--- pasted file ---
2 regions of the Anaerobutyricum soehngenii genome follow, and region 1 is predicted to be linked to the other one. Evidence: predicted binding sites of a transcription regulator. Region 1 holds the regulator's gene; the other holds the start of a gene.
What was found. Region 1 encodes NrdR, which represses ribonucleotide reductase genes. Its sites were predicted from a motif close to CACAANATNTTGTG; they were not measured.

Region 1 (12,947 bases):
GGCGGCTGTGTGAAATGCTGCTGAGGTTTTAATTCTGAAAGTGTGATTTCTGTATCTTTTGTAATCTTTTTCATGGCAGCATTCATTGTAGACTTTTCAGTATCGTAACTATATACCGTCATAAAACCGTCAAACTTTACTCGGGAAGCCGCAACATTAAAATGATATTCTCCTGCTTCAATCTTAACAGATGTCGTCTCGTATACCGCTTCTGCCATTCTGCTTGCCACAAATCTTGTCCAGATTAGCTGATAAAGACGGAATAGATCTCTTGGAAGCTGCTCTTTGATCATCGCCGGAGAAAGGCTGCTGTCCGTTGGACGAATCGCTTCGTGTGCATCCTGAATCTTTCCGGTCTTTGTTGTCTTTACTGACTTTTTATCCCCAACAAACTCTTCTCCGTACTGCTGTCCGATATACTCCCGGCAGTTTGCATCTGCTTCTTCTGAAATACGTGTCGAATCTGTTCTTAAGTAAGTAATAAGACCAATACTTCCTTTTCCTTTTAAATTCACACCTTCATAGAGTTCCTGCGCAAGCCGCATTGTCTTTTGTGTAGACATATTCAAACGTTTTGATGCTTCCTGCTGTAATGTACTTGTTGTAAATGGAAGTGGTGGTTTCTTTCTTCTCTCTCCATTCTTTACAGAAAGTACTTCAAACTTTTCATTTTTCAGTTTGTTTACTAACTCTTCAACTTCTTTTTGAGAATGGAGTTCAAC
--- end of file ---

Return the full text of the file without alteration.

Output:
2 regions of the Anaerobutyricum soehngenii genome follow, and region 1 is predicted to be linked to the other one. Evidence: predicted binding sites of a transcription regulator. Region 1 holds the regulator's gene; the other holds the start of a gene.
What was found. Region 1 encodes NrdR, which represses ribonucleotide reductase genes. Its sites were predicted from a motif close to CACAANATNTTGTG; they were not measured.

Region 1 (12,947 bases):
GGCGGCTGTGTGAAATGCTGCTGAGGTTTTAATTCTGAAAGTGTGATTTCTGTATCTTTTGTAATCTTTTTCATGGCAGCATTCATTGTAGACTTTTCAGTATCGTAACTATATACCGTCATAAAACCGTCAAACTTTACTCGGGAAGCCGCAACATTAAAATGATATTCTCCTGCTTCAATCTTAACAGATGTCGTCTCGTATACCGCTTCTGCCATTCTGCTTGCCACAAATCTTGTCCAGATTAGCTGATAAAGACGGAATAGATCTCTTGGAAGCTGCTCTTTGATCATCGCCGGAGAAAGGCTGCTGTCCGTTGGACGAATCGCTTCGTGTGCATCCTGAATCTTTCCGGTCTTTGTTGTCTTTACTGACTTTTTATCCCCAACAAACTCTTCTCCGTACTGCTGTCCGATATACTCCCGGCAGTTTGCATCTGCTTCTTCTGAAATACGTGTCGAATCTGTTCTTAAGTAAGTAATAAGACCAATACTTCCTTTTCCTTTTAAATTCACACCTTCATAGAGTTCCTGCGCAAGCCGCATTGTCTTTTGTGTAGACATATTCAAACGTTTTGATGCTTCCTGCTGTAATGTACTTGTTGTAAATGGAAGTGGTGGTTTCTTTCTTCTCTCTCCATTCTTTACAGAAAGTACTTCAAACTTTTCATTTTTCAGTTTGTTTACTAACTCTTCAACTTCTTTTTGAGAATGGAGTTCAAC